"My piece of the puzzle is helping people know what the simulation is telling them," he says. "Scientific visualization is taking the data and then producing images that let people see the data. Ideally, this will lead to new science, the new insights, that realize the simulation's value."
But he and fellow visualization researchers fear looming logjams, in both input/output and data movement, as supercomputing advances in about five years from the current petascale level of a million billion floating point operations a second (flops) to the exaflops range.
"If somebody hands you a petabyte or, in the future, an exabyte, how do you load that much data from disk, apply an algorithm to it and produce a result?" Childs asks. "The second challenge is complexity. You only have about a million pixels on the screen – not many more than in your eye – so you have to do a million-to-one reduction of which data points make it onto the screen."
Such pare-downs raise questions about the remaining data's integrity, Childs says. "And even if this data integrity issue is managed, we may still produce images so complex that they overwhelm what our human visual processing system can understand. So we're not doing anything meaningful."
Exascale computing will pose even more special challenges than that, although operators would seemingly be in a better-than-ever driver's seat. "One bottleneck will have to do with data movement between (processor) nodes and even from primary memory to cache to registers. And it will be a real problem if we have to store it or read it back. All that data movement will take too much time. Secondly, it will take power – the central issue at the exascale."
Childs cites Argonne National Laboratory's Mira, an IBM Blue Gene/Q system that uses about 4 megawatts of electricity to calculate at a little more than 10 petaflops. That's much more efficient than many earlier computers but still energy-hungry when taken to exascale. Most experts believe 20 megawatts is the limit for computer power consumption, Childs says. So an exascale version of Mira would be 100 times faster but could fuel that speed with only five times more power.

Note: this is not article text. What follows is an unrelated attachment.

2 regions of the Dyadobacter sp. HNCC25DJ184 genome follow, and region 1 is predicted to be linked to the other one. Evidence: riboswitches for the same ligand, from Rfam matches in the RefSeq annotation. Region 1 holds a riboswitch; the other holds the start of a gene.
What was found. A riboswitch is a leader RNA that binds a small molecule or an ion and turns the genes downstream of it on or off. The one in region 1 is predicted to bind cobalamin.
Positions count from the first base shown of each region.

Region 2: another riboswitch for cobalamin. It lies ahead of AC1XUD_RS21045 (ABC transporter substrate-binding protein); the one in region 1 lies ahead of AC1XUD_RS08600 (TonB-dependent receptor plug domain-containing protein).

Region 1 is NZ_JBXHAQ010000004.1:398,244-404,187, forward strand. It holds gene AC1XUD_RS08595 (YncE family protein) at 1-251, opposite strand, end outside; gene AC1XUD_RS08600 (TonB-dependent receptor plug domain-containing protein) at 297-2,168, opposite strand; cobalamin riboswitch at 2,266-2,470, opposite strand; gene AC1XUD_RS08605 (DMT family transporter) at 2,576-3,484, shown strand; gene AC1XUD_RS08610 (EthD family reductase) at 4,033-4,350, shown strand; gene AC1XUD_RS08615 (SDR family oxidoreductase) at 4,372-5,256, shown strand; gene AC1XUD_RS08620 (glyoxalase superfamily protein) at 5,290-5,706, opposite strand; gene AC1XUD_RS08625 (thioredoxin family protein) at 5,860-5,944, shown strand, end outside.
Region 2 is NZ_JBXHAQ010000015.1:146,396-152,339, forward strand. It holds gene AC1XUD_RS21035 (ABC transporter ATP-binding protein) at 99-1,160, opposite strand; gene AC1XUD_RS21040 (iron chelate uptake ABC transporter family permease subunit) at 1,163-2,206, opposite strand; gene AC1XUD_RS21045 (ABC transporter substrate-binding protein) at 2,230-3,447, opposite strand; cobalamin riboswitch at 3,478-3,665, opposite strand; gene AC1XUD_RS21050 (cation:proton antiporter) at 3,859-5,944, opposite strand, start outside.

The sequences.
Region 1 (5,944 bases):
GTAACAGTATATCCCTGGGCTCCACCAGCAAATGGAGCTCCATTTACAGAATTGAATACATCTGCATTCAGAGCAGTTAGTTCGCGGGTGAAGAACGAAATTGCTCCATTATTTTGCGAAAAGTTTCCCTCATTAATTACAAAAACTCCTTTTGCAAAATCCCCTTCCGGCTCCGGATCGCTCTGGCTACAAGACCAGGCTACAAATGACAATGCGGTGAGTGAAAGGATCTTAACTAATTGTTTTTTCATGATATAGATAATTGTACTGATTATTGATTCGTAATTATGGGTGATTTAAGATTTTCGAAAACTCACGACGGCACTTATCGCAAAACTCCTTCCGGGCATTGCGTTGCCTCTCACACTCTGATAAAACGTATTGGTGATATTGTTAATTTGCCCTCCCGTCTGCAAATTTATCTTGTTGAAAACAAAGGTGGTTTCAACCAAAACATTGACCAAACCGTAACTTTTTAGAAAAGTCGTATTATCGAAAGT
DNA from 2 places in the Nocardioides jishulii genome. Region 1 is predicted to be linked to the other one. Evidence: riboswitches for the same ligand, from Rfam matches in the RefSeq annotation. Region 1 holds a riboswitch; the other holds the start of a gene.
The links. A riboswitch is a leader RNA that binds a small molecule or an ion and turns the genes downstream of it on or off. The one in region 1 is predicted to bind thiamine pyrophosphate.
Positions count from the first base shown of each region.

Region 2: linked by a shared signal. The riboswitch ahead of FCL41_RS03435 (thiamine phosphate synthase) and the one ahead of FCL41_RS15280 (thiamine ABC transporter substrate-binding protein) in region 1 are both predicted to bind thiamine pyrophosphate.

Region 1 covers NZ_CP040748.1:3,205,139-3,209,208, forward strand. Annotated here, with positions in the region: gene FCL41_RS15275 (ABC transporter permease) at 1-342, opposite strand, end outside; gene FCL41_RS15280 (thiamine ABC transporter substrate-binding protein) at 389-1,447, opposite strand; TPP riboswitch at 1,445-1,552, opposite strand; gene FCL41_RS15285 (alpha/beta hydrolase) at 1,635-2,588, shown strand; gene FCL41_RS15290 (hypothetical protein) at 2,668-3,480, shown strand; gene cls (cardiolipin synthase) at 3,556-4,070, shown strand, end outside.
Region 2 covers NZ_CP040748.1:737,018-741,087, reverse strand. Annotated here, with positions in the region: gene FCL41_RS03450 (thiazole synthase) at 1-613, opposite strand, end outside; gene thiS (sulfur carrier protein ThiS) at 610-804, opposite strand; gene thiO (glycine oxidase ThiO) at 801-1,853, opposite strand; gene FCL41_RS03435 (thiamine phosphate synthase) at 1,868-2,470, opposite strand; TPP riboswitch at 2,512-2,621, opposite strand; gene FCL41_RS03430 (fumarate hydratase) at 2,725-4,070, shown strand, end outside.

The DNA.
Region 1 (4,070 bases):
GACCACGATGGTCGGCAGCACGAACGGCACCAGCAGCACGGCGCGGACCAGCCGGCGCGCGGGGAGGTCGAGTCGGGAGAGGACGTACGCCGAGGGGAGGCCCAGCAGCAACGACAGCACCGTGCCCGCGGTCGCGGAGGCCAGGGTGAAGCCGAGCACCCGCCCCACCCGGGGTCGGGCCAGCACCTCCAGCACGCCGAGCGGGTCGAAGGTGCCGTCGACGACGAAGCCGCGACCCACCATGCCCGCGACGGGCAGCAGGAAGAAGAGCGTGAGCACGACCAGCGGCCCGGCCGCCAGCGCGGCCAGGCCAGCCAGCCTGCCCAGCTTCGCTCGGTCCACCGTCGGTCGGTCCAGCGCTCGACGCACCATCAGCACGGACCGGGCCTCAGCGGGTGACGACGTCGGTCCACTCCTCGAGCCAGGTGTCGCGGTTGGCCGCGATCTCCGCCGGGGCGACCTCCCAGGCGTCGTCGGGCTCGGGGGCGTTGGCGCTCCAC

"In every part of the simulation process, people will be asking 'How can we do this in a power-efficient way?' And visualization and analysis is no exception. We also have to rethink how we will do things. For us, it really comes down to minimizing data movement, because that costs power."
Breaking with tradition
In visualization, that will mean abandoning the traditional, time-consuming practice of regularly storing simulation snapshots – at full resolution – on disk, then later reading them back on separate resources to apply visualization algorithms and create images that help interpret data.
Though he's only starting his five-year research program, Childs expects his "Data Exploration at the Exascale" Early Career project will focus on creating techniques that avoid regularly saving the full simulation for visualization and analysis. Running at exascale will make his task more complicated: Like the simulation itself, data processing will have to be executed in a billion-way concurrent environment while minimizing information flow to trim power costs.
To do that, visualization and analysis researchers have seized on in situ processing: running visualization and analysis routines concurrent with the simulation and operating directly on the data. In situ visualization eliminates the need to record simulation data but works best when application scientists know at the start what they want to study. Without that, their only choices are to pause the simulation and explore the data or accept that the data will be lost forever.
Childs' approach is to reduce the data using in situ techniques and then record it. "Of course, how to reduce the data while keeping the portions scientists want to study and also maintaining the data's integrity is a significant challenge."